Egyptians rally against military ruleAgence France-Presse . Cairo
Thousands of people rallied in Cairo’s Tahrir Square on Friday to protest against the ruling military and hold-overs from the regime of former president Hosni Mubarak’s.
The demonstration comes ahead of the first presidential election since the strongman’s ouster last year, to be held at the end of May.
Liberal groups had already called for the rally when, last week, the committee overseeing the election barred Mubarak’s vice president and spy chief Omar Suleiman and two leading Islamist candidates from standing.
Islamists, who swept parliamentary elections earlier this year, held a rally with similar demands in the iconic square last week that was avoided by many liberal groups, highlighting rifts since the uprising.
But the powerful Muslim Brotherhood, whose political arm dominates both houses of parliament, said it would throw its weight behind Friday’s protest, after its candidate, Khairet El-Shater, was disqualified.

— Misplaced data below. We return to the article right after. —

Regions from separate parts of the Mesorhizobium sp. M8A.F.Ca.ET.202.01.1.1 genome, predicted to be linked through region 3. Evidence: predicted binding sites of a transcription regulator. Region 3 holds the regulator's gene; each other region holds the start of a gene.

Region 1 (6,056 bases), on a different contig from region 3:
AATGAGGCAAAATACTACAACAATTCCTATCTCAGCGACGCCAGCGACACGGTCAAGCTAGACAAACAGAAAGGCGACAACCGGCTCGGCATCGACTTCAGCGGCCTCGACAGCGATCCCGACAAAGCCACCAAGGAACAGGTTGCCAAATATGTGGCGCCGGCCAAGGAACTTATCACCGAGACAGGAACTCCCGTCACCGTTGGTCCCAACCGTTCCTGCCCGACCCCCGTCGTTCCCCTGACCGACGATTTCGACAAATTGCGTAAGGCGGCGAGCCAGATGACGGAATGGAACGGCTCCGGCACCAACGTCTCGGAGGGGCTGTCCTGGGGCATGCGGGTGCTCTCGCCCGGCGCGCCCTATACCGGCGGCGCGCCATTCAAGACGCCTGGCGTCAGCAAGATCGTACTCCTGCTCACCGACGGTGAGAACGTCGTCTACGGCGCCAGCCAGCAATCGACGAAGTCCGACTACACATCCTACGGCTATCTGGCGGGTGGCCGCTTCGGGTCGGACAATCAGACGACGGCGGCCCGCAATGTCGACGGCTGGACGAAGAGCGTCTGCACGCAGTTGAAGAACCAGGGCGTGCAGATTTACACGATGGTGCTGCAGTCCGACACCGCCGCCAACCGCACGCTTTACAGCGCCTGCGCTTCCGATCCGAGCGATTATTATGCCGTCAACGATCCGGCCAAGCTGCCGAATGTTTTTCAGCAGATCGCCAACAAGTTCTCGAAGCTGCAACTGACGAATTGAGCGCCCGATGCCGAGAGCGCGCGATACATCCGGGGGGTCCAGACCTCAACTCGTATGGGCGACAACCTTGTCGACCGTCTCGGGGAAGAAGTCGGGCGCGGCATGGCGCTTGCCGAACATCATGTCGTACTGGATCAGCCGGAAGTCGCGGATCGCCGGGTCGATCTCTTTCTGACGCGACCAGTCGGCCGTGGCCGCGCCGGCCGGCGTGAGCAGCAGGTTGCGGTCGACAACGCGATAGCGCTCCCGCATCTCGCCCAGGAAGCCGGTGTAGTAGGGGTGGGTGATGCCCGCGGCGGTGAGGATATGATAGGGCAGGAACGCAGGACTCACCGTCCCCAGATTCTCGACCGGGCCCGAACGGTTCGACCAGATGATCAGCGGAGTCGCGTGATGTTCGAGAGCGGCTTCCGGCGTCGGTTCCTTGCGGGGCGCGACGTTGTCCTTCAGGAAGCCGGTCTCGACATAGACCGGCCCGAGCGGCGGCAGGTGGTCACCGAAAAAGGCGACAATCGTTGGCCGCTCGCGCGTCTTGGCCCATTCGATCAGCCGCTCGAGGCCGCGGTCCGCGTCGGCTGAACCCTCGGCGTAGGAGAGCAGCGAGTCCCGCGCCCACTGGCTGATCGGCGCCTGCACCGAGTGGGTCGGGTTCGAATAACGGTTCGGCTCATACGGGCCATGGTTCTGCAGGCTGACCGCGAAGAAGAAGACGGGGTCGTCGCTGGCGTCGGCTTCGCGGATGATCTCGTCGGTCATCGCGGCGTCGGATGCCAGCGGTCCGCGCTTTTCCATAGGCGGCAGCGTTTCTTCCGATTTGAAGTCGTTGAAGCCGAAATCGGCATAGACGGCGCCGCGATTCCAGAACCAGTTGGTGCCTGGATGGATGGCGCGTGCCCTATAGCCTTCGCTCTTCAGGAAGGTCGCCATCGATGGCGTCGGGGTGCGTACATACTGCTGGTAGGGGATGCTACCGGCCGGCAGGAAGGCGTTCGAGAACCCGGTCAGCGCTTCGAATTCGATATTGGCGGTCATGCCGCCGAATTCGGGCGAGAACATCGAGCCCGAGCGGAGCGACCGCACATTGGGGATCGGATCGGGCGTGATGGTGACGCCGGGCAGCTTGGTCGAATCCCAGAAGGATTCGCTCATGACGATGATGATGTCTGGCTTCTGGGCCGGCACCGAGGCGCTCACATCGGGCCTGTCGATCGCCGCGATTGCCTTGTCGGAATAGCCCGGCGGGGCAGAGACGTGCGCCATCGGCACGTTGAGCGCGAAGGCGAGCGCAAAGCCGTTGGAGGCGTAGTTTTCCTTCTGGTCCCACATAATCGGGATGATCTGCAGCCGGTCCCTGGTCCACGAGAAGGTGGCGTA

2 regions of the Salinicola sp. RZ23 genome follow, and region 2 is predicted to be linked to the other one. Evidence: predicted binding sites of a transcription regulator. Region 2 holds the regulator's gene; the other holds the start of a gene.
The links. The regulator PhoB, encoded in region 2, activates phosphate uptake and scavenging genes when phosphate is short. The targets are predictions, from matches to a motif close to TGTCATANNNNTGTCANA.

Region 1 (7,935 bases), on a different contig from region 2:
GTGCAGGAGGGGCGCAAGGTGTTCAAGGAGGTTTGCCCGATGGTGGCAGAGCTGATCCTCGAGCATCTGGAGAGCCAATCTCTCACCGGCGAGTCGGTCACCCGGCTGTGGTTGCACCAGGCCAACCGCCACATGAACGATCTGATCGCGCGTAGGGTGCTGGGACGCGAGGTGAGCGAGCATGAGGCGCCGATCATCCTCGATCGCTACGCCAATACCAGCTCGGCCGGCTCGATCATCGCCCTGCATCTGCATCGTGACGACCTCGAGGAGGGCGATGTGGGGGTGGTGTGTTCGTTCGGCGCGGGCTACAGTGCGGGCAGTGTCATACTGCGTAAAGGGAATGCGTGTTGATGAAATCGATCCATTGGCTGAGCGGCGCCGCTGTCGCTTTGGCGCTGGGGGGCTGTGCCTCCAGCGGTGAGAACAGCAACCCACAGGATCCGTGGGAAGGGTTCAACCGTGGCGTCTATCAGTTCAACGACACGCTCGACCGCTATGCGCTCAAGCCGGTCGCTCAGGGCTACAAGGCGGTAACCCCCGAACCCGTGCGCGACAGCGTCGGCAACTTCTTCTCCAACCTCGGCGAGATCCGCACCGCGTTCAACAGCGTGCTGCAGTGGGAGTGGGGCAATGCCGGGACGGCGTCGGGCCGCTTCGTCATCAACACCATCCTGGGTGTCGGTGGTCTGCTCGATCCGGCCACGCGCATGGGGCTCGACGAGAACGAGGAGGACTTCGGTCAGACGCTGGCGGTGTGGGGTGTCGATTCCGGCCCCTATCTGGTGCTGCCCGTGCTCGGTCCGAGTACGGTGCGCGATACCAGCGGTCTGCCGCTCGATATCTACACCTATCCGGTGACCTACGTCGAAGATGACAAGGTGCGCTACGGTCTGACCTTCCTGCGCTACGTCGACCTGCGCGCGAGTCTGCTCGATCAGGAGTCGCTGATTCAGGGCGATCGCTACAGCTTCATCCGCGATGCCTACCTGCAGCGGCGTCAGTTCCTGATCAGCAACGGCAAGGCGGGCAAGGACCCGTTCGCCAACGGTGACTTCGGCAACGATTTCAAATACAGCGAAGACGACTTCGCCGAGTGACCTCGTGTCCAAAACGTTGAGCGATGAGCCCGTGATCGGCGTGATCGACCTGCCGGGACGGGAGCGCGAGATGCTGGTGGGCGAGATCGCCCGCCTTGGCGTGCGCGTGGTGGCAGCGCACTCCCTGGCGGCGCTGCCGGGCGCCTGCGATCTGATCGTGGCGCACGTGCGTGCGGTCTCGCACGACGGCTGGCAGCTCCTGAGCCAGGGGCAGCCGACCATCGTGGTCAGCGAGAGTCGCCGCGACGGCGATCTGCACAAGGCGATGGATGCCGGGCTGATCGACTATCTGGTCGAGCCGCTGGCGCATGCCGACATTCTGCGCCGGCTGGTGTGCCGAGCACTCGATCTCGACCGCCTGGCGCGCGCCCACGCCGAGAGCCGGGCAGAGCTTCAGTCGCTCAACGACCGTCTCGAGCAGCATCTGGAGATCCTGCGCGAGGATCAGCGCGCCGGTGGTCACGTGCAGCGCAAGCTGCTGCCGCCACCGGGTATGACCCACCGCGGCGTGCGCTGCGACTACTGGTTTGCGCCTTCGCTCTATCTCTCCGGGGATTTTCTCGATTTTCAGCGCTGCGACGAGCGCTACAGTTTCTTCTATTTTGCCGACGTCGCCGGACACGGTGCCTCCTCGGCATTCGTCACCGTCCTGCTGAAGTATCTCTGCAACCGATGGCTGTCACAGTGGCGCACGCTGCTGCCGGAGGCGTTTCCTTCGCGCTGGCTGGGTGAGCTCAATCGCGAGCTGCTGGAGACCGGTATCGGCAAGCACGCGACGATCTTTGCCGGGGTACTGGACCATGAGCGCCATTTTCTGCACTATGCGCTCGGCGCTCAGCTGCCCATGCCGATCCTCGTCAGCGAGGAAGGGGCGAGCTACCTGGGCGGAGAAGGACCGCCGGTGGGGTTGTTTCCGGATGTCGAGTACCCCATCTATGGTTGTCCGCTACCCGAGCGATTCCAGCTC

Supporters of disqualified Salafist candidate Hazem Abu Ismail also joined the protest, carrying black flags emblazoned with Islamic slogans. Abu Ismail was barred because his late mother held joint US-Egyptian citizenship and the electoral law requires that candidates, their wives and parents carry only Egyptian nationality.
‘Down with military rule,’ chanted the protesters in the square, epicentre of the 18-day revolt that overthrew Mubarak in February 2011 and left the military in power.
Marches set off from several mosques around Cairo headed for Tahrir.
Suleiman, whom Mubarak appointed as vice president in the last days of his regime, was barred because he did not gather enough endorsements from across the country, as the electoral law requires.
His candidacy shocked the Brotherhood, which said it would escalate street protests if he continued to run, and the parliament it dominates rushed through a law to bar former regime figures from the election.
The Islamists accused the military of backing Suleiman and said claimed security services had helped gather the 30,000 endorsements he needed to nominate himself.
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